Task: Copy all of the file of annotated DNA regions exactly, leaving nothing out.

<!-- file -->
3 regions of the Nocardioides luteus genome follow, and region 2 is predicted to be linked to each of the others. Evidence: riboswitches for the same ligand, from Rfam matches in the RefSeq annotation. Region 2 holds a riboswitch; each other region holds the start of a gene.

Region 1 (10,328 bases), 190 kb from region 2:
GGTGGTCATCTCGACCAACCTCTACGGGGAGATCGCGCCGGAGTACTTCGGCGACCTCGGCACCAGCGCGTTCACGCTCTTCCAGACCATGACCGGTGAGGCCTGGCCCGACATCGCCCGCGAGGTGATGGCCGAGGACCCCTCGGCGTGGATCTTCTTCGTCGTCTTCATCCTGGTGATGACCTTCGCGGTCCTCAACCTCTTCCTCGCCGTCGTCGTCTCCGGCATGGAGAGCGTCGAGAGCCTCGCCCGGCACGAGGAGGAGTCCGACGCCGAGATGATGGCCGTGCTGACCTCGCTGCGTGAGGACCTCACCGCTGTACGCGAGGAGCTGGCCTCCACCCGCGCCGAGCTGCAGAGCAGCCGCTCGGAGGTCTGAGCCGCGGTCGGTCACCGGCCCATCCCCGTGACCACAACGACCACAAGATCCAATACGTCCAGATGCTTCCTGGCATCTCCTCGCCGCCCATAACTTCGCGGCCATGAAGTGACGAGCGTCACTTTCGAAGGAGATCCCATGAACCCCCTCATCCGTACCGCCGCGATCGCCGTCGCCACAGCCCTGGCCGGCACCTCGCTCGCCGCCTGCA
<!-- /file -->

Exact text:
3 regions of the Nocardioides luteus genome follow, and region 2 is predicted to be linked to each of the others. Evidence: riboswitches for the same ligand, from Rfam matches in the RefSeq annotation. Region 2 holds a riboswitch; each other region holds the start of a gene.

Region 1 (10,328 bases), 190 kb from region 2:
GGTGGTCATCTCGACCAACCTCTACGGGGAGATCGCGCCGGAGTACTTCGGCGACCTCGGCACCAGCGCGTTCACGCTCTTCCAGACCATGACCGGTGAGGCCTGGCCCGACATCGCCCGCGAGGTGATGGCCGAGGACCCCTCGGCGTGGATCTTCTTCGTCGTCTTCATCCTGGTGATGACCTTCGCGGTCCTCAACCTCTTCCTCGCCGTCGTCGTCTCCGGCATGGAGAGCGTCGAGAGCCTCGCCCGGCACGAGGAGGAGTCCGACGCCGAGATGATGGCCGTGCTGACCTCGCTGCGTGAGGACCTCACCGCTGTACGCGAGGAGCTGGCCTCCACCCGCGCCGAGCTGCAGAGCAGCCGCTCGGAGGTCTGAGCCGCGGTCGGTCACCGGCCCATCCCCGTGACCACAACGACCACAAGATCCAATACGTCCAGATGCTTCCTGGCATCTCCTCGCCGCCCATAACTTCGCGGCCATGAAGTGACGAGCGTCACTTTCGAAGGAGATCCCATGAACCCCCTCATCCGTACCGCCGCGATCGCCGTCGCCACAGCCCTGGCCGGCACCTCGCTCGCCGCCTGCA